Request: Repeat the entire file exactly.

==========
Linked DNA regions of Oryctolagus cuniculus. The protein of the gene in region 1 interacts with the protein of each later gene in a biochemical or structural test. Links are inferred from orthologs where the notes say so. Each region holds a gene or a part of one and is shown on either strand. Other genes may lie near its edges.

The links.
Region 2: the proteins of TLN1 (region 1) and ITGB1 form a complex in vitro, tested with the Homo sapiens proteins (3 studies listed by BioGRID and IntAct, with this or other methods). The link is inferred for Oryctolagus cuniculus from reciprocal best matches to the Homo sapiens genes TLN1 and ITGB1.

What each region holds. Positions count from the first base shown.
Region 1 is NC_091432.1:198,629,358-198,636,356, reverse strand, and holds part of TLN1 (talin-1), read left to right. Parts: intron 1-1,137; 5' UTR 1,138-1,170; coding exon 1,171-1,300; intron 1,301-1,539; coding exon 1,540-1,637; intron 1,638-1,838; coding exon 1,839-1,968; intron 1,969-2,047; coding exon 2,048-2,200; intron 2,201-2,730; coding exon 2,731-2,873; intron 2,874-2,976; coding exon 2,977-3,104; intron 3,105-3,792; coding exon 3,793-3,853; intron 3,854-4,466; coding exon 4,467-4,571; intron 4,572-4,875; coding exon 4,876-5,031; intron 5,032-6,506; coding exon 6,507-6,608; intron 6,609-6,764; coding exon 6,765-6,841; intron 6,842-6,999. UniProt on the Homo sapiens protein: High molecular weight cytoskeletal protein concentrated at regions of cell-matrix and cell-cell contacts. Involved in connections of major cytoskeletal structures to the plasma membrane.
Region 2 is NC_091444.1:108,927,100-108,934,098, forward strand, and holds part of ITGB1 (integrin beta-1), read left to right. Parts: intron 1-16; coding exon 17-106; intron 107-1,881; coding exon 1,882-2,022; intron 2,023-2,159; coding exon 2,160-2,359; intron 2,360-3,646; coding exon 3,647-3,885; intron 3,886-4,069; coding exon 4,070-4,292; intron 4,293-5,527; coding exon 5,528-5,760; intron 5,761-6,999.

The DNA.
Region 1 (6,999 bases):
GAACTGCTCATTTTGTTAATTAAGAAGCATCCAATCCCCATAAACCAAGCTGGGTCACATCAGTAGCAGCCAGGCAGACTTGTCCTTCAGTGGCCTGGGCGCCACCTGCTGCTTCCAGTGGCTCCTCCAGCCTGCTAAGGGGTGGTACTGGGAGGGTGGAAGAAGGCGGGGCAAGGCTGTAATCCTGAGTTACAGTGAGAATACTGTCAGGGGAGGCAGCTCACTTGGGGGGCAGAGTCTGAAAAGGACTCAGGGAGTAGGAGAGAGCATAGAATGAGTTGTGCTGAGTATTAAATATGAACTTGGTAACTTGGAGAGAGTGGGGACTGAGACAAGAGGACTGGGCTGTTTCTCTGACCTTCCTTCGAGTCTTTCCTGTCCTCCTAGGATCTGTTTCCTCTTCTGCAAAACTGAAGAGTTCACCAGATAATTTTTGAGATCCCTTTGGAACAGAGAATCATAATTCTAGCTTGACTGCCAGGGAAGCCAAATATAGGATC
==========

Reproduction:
Linked DNA regions of Oryctolagus cuniculus. The protein of the gene in region 1 interacts with the protein of each later gene in a biochemical or structural test. Links are inferred from orthologs where the notes say so. Each region holds a gene or a part of one and is shown on either strand. Other genes may lie near its edges.

The links.
Region 2: the proteins of TLN1 (region 1) and ITGB1 form a complex in vitro, tested with the Homo sapiens proteins (3 studies listed by BioGRID and IntAct, with this or other methods). The link is inferred for Oryctolagus cuniculus from reciprocal best matches to the Homo sapiens genes TLN1 and ITGB1.

What each region holds. Positions count from the first base shown.
Region 1 is NC_091432.1:198,629,358-198,636,356, reverse strand, and holds part of TLN1 (talin-1), read left to right. Parts: intron 1-1,137; 5' UTR 1,138-1,170; coding exon 1,171-1,300; intron 1,301-1,539; coding exon 1,540-1,637; intron 1,638-1,838; coding exon 1,839-1,968; intron 1,969-2,047; coding exon 2,048-2,200; intron 2,201-2,730; coding exon 2,731-2,873; intron 2,874-2,976; coding exon 2,977-3,104; intron 3,105-3,792; coding exon 3,793-3,853; intron 3,854-4,466; coding exon 4,467-4,571; intron 4,572-4,875; coding exon 4,876-5,031; intron 5,032-6,506; coding exon 6,507-6,608; intron 6,609-6,764; coding exon 6,765-6,841; intron 6,842-6,999. UniProt on the Homo sapiens protein: High molecular weight cytoskeletal protein concentrated at regions of cell-matrix and cell-cell contacts. Involved in connections of major cytoskeletal structures to the plasma membrane.
Region 2 is NC_091444.1:108,927,100-108,934,098, forward strand, and holds part of ITGB1 (integrin beta-1), read left to right. Parts: intron 1-16; coding exon 17-106; intron 107-1,881; coding exon 1,882-2,022; intron 2,023-2,159; coding exon 2,160-2,359; intron 2,360-3,646; coding exon 3,647-3,885; intron 3,886-4,069; coding exon 4,070-4,292; intron 4,293-5,527; coding exon 5,528-5,760; intron 5,761-6,999.

The DNA.
Region 1 (6,999 bases):
GAACTGCTCATTTTGTTAATTAAGAAGCATCCAATCCCCATAAACCAAGCTGGGTCACATCAGTAGCAGCCAGGCAGACTTGTCCTTCAGTGGCCTGGGCGCCACCTGCTGCTTCCAGTGGCTCCTCCAGCCTGCTAAGGGGTGGTACTGGGAGGGTGGAAGAAGGCGGGGCAAGGCTGTAATCCTGAGTTACAGTGAGAATACTGTCAGGGGAGGCAGCTCACTTGGGGGGCAGAGTCTGAAAAGGACTCAGGGAGTAGGAGAGAGCATAGAATGAGTTGTGCTGAGTATTAAATATGAACTTGGTAACTTGGAGAGAGTGGGGACTGAGACAAGAGGACTGGGCTGTTTCTCTGACCTTCCTTCGAGTCTTTCCTGTCCTCCTAGGATCTGTTTCCTCTTCTGCAAAACTGAAGAGTTCACCAGATAATTTTTGAGATCCCTTTGGAACAGAGAATCATAATTCTAGCTTGACTGCCAGGGAAGCCAAATATAGGATC